“I have second generation students right now in my classroom. I taught their parents.”
MICHIGAN — Remember going to your high school football game on a Friday night? Odds are, one of your teachers was coaching the team. Another might be in the stands with their family. Another would wear a plumed hat and conduct the marching band at halftime.
Now imagine a Friday night football game without your teachers. Families in the stands whisper about one another, pointing fingers at grandparents wearing masks. In the concessions booth, no one’s raising money for a school trip – it’s just a guy selling popcorn.
After two years of disinformation schemes, the once-strong bonds between families and schools are in crisis. Teachers are leaving the workforce in droves, while politicians clinging to power spread outrageous accusations, made-up controversies, and false rumors about public education. In many areas, confused and alarmed parents have made daily life dangerous for teachers. The future of public education in Michigan has never been more at risk.
Amanda Sterling* is a high school English teacher in mid-Michigan. She grew up in Lansing and has spent the last two decades teaching in her community — a place she has long loved.
As part of our Q&A series on Michigan’s public education system, we spoke to Sterling about her experiences. We’ll post four of her answers each morning for the next few days.
*Amanda Sterling is a pseudonym. We have verified the teacher’s true identity and employment status, but are granting her request for anonymity so that she may speak freely without fear of retribution or reprisal.
1 – What motivated you to become a teacher?
When I was a high schooler, I had a course and part of the course work was that we were assigned to go into elementary school classes to teach some lessons. Getting in front of those elementary school students, I found my calling.
2 – What roles do public schools play in your community?
Public schools are important to all communities, but especially important in small, rural communities, like where I work. Members of the community identify themselves as a bulldog or as a viking or a wildcat first and foremost. The schools provide athletic opportunities, the schools provide a community center space. The whole community can wrap around the public schools in a smaller, rural or suburban environment. But more importantly, I think schools provide a shared sense of identity and belonging.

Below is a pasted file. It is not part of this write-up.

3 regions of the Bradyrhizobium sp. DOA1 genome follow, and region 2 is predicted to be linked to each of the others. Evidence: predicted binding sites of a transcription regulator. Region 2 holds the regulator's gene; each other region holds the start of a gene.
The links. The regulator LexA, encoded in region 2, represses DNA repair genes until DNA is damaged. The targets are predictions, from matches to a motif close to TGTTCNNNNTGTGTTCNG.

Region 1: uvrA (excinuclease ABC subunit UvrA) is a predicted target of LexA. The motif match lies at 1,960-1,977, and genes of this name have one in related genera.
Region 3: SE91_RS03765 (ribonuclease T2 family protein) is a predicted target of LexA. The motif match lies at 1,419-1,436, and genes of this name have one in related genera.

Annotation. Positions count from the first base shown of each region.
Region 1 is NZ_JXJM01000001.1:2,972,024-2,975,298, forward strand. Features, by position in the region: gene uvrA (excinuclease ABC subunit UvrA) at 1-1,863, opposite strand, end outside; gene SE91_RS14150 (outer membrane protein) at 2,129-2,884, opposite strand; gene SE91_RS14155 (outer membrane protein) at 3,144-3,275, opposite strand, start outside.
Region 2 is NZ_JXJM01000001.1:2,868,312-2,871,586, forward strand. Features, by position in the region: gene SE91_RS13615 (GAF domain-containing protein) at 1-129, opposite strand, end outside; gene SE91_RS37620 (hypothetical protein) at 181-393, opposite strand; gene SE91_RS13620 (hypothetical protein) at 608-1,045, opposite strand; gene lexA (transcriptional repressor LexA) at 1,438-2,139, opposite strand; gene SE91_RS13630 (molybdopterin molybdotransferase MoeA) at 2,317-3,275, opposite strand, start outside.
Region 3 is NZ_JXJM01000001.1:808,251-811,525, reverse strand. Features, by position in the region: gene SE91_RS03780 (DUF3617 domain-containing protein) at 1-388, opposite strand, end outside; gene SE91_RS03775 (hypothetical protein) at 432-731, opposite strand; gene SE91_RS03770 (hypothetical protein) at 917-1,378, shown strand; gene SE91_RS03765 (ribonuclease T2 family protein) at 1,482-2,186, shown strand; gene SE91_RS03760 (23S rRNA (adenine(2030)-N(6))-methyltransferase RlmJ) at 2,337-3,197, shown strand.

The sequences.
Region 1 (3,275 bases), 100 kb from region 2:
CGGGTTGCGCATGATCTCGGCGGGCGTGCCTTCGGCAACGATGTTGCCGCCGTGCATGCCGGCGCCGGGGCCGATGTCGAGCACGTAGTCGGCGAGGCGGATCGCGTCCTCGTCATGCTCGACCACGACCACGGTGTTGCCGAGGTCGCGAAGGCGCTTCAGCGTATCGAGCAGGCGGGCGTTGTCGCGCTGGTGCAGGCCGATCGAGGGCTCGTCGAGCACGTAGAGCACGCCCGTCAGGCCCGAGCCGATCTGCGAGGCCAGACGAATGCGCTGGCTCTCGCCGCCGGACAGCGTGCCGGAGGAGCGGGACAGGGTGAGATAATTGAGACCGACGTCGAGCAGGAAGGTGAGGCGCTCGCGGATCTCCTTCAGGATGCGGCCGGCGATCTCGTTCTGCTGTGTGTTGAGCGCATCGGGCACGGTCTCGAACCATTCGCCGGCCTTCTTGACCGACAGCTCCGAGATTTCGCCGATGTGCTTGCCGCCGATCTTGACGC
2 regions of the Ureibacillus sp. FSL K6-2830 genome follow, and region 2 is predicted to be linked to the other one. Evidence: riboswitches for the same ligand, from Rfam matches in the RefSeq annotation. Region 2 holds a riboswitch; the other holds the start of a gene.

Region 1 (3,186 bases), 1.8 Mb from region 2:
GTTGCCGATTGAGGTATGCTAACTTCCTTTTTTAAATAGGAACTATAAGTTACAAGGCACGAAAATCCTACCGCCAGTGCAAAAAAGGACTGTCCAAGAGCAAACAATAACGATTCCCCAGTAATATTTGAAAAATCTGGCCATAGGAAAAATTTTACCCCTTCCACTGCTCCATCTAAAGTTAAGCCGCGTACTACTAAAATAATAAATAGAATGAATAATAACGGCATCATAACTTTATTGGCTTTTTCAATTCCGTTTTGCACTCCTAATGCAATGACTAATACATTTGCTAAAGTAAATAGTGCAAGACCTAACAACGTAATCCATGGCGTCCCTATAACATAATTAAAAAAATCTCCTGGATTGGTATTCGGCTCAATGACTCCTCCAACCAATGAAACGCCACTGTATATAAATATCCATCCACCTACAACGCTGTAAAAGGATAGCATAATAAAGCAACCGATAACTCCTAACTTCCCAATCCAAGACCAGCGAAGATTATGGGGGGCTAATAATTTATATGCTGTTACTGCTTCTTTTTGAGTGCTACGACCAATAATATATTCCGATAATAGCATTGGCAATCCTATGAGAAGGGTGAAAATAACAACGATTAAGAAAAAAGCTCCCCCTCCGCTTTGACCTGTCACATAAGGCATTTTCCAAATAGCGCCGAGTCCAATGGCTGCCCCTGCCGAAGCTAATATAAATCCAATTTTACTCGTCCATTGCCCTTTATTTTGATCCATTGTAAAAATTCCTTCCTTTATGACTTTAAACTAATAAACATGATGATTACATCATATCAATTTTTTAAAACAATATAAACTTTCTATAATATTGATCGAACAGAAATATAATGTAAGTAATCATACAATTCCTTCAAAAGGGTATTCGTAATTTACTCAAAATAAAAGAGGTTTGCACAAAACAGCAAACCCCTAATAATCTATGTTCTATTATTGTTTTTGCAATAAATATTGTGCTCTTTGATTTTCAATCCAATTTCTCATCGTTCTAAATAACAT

Everybody has a stake in their local public schools, even if they don’t have a student there themselves, because strong public schools influence property values and the educated workforce that you might have available to your small business.
3 – What do schools bring to a community over the long run?
I am watching a current bond issue campaign for a nearby school system and something that keeps coming up in the community posts — the public comments — about this vote is how much everybody wants to talk about how school was ‘back in their day.’ And everybody who is local and graduated from the local school system, they have this institutional knowledge and collective memory about how it was, how it should be, how it is, and I think this shared sense of identity that wraps around the school system is an important part of what makes a community a community.
When communities lose their local public school, they lose a large sense of that shared history and identity that brings people together. And we are lacking that in many other aspects of our society right now, as fewer people are churchgoers or Elk Lodge members or members of the kinds of institutions that used to exist but that don’t anymore. I think that’s one of the key values of a public school as an entity, aside from, of course, educating a citizenry and making sure students are job-ready, and thinking, contributing members of the local community.
4 – What do teachers bring to the community? How does the education that people like you provide change and shape a community?
I am struck repeatedly by how much teachers give of themselves. I’m talking about above and beyond their bell-to-bell instructional time. I personally am so appreciative that my own children have teachers who coach, teachers who extend themselves beyond the classroom and give hours of time so that students have these extra opportunities, whether it’s athletics or robotics or jazz band that we kind of take for granted. My children get to do this opportunity or that after-school club and they wouldn’t have those opportunities if the school staff wasn’t giving above and beyond what is in their job description.
Teachers bring so much human capital to a community in what they offer. One of the things that hurts our schools when we have high turnover is that we lose a teacher as a community member. Whether or not that teacher owns a home in that community, as a long-standing employee, they are a community member. I have second generation students right now in my classroom. I taught their parents.
When teachers can stay in a district a long time and be a part of the community, they understand what makes it tick and what’s needed and the unique requirements. They build an AP history course, a theater program or track and field team into a local institution. When we have teacher turnover, when teachers get burned out and move around, that’s harmful for the students of course and the teachers themselves, but it’s also harmful for the community because the stability of a long-term teaching force — that famous teacher who’s been there forever — that’s so valuable.
This interview has been edited for brevity and clarity.